Turtles are nomadic, wandering the oceans, often solitary. They’ve been cruising the Atlantic for at least 150 million years, a lot longer than men.
Those you may spot when swimming here have probably crossed the Atlantic from the beaches of Central America or the southern US, or come north from the Cape Verde Islands. They always return to lay their eggs on the same beach from which they emerged, no matter how long or how far ago.
After all that travelling, it’s a shame that they are often spotted in distress by local fishermen, tourist trips and lifeguards. Sadly, their injuries are almost always the fault of men. A few are victims of collisions with boats, but the majority are suffering because of our pollution of the ocean.
Fishing hooks are often found in their throats, or they are found, like the one in the picture, trapped in fishing nets. Our frequent use of plastic is another problem. Turtles can get entangled in large sheets of the stuff or ingest plastic bags, which look to them like jellyfish, a favourite food. They eat the bags and feel full. Of course the plastic doesn’t digest, but because they feel full they don’t eat. Unlike man, they only eat when they need to, and so starve to death. Turtles have also been found with weird shell abnormalities after becoming stuck, say in those plastic rings your beers come in, when young, the developing shell growing into strange shapes.
Prompted by watching a release of two recovered Loggerhead turtles on the beach in El Médano recently, I visited the La Tahonilla recuperation Centre in La Laguna, where they are nursed back to health. La Tahonilla cares not only for turtles, but for any injured, native wildlife. There, I learned what to do should I find an injured animal, which is ring 112. That’s the same number you ring for other emergencies. Staff speak English and they will get a rescue team to the animal.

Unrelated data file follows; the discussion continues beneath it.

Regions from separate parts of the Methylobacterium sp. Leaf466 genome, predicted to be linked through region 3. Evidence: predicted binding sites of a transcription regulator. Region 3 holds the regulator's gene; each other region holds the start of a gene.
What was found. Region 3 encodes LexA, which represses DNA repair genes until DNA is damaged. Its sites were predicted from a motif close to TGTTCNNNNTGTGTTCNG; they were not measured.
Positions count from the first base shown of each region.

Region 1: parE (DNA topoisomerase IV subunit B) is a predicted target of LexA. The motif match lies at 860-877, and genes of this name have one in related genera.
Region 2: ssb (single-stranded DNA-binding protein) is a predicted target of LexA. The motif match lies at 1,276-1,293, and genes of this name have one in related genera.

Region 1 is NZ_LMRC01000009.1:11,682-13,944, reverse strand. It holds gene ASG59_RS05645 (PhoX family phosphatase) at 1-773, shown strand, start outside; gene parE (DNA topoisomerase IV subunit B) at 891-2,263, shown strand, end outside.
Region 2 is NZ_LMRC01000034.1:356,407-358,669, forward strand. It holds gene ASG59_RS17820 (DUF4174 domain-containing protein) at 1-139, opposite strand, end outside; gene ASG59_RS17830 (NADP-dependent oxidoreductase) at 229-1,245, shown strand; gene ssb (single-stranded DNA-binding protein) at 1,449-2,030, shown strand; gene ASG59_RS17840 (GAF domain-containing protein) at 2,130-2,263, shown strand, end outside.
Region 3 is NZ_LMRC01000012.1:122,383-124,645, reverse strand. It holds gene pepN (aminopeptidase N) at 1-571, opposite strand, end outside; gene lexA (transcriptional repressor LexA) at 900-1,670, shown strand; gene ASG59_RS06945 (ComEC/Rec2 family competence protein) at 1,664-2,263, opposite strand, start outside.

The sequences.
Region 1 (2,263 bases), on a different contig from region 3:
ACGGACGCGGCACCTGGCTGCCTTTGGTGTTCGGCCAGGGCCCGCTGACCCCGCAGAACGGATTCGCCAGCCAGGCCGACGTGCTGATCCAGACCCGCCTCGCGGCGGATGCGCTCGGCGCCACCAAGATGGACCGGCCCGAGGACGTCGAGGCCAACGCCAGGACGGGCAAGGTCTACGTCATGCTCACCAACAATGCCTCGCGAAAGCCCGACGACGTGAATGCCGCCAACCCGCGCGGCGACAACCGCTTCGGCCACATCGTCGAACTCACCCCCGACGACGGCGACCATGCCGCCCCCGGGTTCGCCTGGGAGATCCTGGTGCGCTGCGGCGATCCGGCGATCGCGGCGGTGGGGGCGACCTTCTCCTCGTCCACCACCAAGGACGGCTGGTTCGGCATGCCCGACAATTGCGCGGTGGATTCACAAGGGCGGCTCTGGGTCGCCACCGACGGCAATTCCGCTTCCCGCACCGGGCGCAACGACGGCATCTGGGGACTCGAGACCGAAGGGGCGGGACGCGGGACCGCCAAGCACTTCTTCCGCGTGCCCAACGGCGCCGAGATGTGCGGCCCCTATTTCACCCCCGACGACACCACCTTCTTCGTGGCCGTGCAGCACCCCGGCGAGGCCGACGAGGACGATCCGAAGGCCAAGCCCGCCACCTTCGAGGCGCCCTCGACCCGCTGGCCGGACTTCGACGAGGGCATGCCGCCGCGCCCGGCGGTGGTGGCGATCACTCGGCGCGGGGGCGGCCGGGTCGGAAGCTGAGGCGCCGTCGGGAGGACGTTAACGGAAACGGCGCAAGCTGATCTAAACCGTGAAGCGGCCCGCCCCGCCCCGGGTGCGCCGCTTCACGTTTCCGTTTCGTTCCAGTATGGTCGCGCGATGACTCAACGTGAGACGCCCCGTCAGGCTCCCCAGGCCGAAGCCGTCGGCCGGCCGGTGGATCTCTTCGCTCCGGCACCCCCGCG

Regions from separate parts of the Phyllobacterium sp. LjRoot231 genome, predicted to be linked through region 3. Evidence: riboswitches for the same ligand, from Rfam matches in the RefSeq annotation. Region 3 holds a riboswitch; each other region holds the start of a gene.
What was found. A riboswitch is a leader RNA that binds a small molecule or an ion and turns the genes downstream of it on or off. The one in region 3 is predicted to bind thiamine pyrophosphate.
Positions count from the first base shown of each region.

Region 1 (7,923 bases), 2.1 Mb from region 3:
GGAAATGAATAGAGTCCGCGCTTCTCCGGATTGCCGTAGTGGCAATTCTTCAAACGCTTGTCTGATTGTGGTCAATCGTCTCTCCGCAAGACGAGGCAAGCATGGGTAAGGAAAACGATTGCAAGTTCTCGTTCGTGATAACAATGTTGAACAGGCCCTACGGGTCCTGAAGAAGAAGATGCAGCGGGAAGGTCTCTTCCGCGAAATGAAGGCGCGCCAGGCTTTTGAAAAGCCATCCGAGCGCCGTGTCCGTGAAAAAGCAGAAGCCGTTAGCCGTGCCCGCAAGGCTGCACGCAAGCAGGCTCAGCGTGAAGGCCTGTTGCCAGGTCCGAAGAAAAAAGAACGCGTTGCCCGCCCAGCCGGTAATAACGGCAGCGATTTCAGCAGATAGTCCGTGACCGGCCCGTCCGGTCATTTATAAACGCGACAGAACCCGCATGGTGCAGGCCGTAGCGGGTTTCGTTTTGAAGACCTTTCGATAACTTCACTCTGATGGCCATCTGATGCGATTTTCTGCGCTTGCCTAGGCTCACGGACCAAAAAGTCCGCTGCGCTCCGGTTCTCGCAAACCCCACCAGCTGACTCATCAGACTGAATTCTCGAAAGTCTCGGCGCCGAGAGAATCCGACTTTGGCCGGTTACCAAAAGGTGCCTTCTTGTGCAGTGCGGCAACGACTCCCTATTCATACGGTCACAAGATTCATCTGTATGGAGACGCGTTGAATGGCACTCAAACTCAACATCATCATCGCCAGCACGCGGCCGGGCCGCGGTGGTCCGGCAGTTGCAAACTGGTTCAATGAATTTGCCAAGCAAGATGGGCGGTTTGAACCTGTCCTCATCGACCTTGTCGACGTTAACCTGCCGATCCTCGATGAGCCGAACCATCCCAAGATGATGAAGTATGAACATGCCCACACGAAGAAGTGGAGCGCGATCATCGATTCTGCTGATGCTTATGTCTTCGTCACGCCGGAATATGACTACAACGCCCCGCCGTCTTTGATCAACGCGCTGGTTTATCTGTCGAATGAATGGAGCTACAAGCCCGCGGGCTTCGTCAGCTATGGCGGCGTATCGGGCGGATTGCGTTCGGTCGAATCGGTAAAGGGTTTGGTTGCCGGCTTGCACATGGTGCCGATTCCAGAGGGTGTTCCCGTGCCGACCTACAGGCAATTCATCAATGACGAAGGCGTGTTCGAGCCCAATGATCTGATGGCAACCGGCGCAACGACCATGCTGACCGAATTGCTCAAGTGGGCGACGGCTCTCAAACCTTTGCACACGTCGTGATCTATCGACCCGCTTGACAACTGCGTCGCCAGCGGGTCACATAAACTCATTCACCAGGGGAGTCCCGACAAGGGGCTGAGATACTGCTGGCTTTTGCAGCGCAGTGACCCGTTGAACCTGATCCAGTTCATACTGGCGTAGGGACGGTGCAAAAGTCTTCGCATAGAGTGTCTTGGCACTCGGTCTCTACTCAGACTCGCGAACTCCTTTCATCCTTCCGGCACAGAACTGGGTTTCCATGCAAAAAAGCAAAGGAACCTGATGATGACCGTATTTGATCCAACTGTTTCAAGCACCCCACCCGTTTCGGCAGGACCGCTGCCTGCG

In the meantime if you find a turtle keep it quiet and damp, gently wetting it with seawater if you can. Even turtles with broken shells can be healed, although that’s a long process. You can clean it if necessary, cut away any netting or plastic in which it may be caught. Shorten the line if necessary, to avoid further entanglements, but do not attempt to remove a hook, that might cause more problems.
Turtles are protected in Canarian waters and fines for disturbing them, unless it’s a rescue, can be up to €12,000.
We can, of course, also help by not contributing to the pollution problem. Taking our rubbish home is always the correct thing to do, but by the ocean it’s even more important not to let our bottles and wrappings blow out to sea.
Turtles are always released back from the beach as near to the place they were rescued as possible. I’ve attended releases in both Candelaria and Los Cristianos. If you see a group of people gathered, go over and take a look. The rescue centre staff are always very happy to explain what’s happening, their work and how we can help.
Category : about tenerife
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